on 26 March 2006
I bought this when it was cassette-only release, in England in 1982. Just went and took it off my shelf now. Simply, this, to me, always remained their best album. Why? It 'hits the spot' of powerful, positive, extremely energetic and intensely FELT music. I could have said 'punk music', but it fulfils that purpose better than anything else in the whole sense of music, the distinguishing words being 'energetic' and 'powerful'; no other music, as felt, or positive as it may be, is as energetic and powerful as this, even if faster, or heavier.
And it's the genius of simplicity, just finding that perfect simple and effective riff, as in the 3 chords that finish off 'Right Brigade' for almost half the song, or the one in the middle of 'Banned in DC' (4 chords, I think), then the simple tricks, like the breakneck solo drumbeat on toms and snare, with short shots of distorted guitar, at the end of 'Don't Need It', and brilliant dramatic intros, like the awesome bass at the start of 'The Regulator', the 'smashing' run-down intro of 'I' and the doomy build-up of 'Big Takeover'. That's not to mention amazing tightness at amazing speed; and how does he sing so fast on 'Pay To Cum'?
Yeah, a million people could figure out the riffs and everything in not too long a time, and play much of it with one finger on a bass, simple drumbeats and barre chords, but how many people could come up with this, and then play it so fast, so tight, and with so much clear emotion.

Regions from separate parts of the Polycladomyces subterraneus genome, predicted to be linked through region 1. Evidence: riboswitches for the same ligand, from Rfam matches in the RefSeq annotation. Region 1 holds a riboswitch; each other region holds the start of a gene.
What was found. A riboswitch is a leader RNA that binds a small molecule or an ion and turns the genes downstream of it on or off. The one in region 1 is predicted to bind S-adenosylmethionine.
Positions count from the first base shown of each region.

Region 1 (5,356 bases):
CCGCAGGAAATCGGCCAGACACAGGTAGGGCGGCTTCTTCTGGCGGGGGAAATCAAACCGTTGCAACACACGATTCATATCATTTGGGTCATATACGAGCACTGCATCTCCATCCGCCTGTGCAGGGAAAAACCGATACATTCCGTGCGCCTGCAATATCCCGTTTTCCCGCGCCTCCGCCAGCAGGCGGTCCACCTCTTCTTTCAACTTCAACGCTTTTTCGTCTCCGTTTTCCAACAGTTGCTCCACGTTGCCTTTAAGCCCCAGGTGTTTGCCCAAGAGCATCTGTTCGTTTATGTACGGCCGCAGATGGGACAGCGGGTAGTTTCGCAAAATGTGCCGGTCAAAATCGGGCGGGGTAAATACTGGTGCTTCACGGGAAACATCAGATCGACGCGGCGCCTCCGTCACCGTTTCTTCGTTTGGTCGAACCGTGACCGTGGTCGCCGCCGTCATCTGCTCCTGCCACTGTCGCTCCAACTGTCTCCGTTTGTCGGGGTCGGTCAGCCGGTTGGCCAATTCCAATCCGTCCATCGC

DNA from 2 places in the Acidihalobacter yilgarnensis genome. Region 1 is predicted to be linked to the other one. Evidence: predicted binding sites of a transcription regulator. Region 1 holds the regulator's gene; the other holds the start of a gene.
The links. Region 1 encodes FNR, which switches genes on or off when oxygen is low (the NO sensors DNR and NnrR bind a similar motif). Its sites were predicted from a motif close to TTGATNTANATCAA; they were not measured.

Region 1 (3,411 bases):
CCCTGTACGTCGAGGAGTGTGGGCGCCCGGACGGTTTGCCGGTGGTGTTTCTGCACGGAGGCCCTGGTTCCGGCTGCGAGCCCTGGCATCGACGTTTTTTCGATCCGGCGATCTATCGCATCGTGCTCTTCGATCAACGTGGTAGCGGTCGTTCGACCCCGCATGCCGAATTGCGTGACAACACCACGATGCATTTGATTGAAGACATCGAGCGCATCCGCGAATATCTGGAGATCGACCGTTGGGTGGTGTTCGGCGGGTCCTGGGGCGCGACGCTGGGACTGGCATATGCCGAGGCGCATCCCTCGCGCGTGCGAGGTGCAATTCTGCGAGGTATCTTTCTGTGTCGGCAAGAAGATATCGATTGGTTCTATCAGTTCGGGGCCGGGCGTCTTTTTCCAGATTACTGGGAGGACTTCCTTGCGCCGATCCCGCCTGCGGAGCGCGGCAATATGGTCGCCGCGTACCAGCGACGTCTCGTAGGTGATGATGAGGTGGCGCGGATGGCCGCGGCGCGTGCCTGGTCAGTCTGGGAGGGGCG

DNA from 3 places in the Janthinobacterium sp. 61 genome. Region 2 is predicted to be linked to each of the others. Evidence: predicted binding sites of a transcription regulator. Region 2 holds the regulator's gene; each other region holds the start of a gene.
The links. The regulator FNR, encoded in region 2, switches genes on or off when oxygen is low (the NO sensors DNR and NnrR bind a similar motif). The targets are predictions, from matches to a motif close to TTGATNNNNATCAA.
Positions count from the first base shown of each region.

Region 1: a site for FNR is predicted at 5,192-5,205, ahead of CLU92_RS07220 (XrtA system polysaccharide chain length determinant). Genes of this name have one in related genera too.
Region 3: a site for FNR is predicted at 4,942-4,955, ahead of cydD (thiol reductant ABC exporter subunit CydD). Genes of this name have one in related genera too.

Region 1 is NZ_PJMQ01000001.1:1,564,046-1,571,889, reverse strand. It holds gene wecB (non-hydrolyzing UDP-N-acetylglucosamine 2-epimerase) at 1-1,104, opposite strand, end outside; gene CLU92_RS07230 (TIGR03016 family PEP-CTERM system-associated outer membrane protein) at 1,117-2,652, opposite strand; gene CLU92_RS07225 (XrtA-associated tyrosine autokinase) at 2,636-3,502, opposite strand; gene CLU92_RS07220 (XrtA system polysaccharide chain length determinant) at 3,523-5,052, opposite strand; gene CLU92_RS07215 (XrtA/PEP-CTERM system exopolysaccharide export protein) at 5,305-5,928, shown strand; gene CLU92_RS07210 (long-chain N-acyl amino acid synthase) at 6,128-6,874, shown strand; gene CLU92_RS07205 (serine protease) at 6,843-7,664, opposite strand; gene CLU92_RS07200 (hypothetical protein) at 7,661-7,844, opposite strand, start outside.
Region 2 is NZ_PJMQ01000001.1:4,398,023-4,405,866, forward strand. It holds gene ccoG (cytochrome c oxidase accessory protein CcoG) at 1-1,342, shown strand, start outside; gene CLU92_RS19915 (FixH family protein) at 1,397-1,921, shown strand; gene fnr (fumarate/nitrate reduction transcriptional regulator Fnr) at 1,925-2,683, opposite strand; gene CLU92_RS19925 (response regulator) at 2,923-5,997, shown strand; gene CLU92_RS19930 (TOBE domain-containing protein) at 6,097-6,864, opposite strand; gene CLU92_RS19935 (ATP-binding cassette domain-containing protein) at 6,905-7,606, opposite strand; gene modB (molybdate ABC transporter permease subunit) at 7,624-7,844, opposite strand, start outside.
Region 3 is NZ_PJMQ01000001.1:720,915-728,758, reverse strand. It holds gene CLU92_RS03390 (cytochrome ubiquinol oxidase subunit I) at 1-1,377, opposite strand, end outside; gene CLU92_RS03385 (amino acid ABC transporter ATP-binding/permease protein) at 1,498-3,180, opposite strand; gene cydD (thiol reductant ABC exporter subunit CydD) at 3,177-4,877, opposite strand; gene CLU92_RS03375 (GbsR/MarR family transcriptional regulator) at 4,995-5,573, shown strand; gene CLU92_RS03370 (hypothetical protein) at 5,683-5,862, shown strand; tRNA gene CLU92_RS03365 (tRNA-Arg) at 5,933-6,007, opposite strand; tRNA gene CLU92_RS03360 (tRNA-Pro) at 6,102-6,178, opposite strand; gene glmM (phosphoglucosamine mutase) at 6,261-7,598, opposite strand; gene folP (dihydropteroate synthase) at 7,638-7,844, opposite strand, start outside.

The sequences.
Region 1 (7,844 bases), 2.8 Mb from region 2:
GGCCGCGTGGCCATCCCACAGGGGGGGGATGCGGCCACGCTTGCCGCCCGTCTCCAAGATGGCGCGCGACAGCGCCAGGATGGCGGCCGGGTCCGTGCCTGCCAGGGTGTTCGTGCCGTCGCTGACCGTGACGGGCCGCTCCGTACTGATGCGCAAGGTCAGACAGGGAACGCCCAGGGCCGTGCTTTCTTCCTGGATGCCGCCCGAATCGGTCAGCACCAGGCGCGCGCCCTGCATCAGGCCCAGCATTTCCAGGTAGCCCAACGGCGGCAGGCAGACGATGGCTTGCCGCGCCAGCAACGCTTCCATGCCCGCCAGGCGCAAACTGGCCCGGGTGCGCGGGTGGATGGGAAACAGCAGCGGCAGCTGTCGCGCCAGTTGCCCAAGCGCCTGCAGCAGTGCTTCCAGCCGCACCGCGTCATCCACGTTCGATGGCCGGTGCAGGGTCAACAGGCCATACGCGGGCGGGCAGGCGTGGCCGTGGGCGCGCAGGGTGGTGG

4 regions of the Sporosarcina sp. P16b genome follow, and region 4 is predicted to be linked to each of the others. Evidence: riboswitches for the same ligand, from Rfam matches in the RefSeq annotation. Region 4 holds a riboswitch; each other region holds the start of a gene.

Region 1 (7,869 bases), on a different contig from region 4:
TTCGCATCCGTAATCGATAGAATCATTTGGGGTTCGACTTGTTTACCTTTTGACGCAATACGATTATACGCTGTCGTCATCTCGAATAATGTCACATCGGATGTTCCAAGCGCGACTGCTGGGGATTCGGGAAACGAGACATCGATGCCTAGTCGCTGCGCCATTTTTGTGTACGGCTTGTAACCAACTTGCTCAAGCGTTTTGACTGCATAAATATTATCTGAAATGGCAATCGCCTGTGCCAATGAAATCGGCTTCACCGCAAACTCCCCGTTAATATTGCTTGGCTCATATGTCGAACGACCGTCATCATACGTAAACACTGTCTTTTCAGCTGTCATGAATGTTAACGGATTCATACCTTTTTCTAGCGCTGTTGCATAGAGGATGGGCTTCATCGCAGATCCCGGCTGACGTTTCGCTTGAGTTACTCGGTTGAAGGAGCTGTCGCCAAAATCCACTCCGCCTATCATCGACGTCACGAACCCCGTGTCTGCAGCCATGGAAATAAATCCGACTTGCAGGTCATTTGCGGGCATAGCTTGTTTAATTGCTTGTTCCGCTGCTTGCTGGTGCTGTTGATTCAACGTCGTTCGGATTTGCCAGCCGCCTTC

And maybe the best way to sum up the lyrical content, the vibe of it, although it's from their next album, are the lines -
'We will not do what they want us to when they say, oh no!'
This music is riding your turbo-powered skateboard at 1000mph through the streets, while you, proudly and upright, striking a lithe but muscular figure, with beautiful dreadlocks, shamelessly shout your challenges to the square world around you.
'I've got that supertouch. Chances are, I've got too much. I've come to let you see. That you also can be free'
(I have to admit though; I like reggae no problem, but the Bad Brains reggae is not bad, but probably second-rate, but, fortunately, most of the album is as I described above; enough of it to forget about the 3 reggae tracks).
And as an extra, let me tell you the story, of how I selectively played this album to a Russian punk, but with some racist attitudes, skipping out the reggae tracks, and not letting him take the case and cover from me. He listened to all the 'punk' tracks, was blown away, I asked him what he thought they looked like, he imagined white guys with spikey bleached hair, I showed him the picture. He wasn't offended, he got the point, and his friends almost died laughing.